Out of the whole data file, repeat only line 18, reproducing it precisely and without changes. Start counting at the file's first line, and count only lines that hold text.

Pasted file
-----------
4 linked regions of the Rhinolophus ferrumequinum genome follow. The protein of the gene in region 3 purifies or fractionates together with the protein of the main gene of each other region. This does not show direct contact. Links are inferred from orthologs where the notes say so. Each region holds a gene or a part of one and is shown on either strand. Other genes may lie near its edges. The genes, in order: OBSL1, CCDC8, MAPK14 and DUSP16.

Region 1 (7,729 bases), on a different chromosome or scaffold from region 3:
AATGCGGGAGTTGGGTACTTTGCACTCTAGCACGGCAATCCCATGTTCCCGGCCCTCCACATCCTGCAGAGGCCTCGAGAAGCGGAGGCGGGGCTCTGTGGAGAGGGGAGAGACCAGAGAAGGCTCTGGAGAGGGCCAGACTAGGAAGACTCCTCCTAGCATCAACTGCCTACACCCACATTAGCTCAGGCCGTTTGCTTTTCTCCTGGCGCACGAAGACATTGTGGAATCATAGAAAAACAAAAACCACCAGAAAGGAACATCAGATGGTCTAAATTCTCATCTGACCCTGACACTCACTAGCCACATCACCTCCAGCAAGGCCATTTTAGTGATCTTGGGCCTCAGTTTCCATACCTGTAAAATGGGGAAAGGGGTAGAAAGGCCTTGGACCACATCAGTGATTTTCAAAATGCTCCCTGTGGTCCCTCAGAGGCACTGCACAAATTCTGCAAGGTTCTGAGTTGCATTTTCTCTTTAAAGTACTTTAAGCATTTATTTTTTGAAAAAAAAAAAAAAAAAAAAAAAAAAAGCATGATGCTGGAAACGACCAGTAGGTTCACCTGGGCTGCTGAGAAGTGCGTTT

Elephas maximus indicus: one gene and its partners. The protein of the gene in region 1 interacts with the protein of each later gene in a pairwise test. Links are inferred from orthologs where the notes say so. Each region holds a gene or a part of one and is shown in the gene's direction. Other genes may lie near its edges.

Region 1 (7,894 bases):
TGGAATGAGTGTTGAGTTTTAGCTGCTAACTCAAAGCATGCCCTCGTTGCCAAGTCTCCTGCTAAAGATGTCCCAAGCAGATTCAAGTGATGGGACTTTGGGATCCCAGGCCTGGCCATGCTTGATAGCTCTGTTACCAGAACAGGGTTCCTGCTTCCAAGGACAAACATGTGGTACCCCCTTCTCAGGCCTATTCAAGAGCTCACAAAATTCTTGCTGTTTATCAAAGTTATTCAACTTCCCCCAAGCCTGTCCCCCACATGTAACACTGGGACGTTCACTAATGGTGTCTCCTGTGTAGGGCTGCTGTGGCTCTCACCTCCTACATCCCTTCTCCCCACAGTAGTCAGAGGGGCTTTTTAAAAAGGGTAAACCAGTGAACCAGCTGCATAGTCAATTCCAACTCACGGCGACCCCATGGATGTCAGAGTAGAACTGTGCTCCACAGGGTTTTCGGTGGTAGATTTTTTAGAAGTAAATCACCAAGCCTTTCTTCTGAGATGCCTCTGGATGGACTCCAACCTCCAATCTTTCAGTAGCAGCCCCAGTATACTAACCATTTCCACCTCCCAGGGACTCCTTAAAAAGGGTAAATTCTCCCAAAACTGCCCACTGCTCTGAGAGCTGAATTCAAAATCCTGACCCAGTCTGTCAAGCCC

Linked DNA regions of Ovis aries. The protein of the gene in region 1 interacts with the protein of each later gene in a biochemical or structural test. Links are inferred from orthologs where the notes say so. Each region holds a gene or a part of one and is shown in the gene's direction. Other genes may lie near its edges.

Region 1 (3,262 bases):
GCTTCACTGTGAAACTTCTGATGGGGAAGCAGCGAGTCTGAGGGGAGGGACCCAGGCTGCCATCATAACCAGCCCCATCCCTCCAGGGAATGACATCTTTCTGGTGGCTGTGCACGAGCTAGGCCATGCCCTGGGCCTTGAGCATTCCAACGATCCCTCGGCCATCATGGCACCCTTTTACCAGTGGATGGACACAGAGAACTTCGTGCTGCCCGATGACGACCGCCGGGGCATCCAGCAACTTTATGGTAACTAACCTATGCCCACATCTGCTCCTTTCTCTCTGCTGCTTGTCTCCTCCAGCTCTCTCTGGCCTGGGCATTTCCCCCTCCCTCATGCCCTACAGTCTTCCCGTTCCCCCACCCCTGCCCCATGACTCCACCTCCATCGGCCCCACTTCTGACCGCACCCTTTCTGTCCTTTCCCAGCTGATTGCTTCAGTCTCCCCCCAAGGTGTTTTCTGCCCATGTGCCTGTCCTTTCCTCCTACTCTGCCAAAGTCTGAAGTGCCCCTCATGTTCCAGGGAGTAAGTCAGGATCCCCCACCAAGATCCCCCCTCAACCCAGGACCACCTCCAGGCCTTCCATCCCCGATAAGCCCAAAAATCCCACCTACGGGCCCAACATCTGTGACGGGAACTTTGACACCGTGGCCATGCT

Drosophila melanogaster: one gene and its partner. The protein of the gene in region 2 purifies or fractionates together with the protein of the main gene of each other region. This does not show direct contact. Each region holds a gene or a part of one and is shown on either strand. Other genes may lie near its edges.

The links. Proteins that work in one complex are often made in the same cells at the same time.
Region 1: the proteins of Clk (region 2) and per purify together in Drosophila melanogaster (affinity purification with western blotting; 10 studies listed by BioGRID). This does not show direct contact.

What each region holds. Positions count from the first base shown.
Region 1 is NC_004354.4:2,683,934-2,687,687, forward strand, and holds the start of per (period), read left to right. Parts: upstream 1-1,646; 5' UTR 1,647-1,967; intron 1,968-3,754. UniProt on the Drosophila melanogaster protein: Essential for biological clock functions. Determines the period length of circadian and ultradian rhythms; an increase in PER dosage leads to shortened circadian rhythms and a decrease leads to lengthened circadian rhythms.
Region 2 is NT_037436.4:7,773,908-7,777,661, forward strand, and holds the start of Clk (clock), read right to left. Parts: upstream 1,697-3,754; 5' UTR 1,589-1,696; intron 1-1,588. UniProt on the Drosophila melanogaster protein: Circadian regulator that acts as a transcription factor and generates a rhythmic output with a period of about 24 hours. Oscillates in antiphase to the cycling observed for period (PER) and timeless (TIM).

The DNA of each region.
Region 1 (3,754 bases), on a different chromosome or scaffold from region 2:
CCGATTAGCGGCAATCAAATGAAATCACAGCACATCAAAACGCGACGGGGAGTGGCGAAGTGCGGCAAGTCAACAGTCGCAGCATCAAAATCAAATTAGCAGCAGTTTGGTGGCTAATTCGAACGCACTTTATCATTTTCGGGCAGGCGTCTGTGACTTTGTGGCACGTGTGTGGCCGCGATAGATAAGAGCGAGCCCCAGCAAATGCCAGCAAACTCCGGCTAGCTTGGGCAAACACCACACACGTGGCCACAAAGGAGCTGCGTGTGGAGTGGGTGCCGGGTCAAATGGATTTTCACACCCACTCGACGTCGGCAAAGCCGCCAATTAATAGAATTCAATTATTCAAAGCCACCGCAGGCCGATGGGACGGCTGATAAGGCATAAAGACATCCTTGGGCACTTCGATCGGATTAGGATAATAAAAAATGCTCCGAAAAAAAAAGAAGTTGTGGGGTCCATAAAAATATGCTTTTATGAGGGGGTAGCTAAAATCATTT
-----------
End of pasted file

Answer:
CCGATTAGCGGCAATCAAATGAAATCACAGCACATCAAAACGCGACGGGGAGTGGCGAAGTGCGGCAAGTCAACAGTCGCAGCATCAAAATCAAATTAGCAGCAGTTTGGTGGCTAATTCGAACGCACTTTATCATTTTCGGGCAGGCGTCTGTGACTTTGTGGCACGTGTGTGGCCGCGATAGATAAGAGCGAGCCCCAGCAAATGCCAGCAAACTCCGGCTAGCTTGGGCAAACACCACACACGTGGCCACAAAGGAGCTGCGTGTGGAGTGGGTGCCGGGTCAAATGGATTTTCACACCCACTCGACGTCGGCAAAGCCGCCAATTAATAGAATTCAATTATTCAAAGCCACCGCAGGCCGATGGGACGGCTGATAAGGCATAAAGACATCCTTGGGCACTTCGATCGGATTAGGATAATAAAAAATGCTCCGAAAAAAAAAGAAGTTGTGGGGTCCATAAAAATATGCTTTTATGAGGGGGTAGCTAAAATCATTT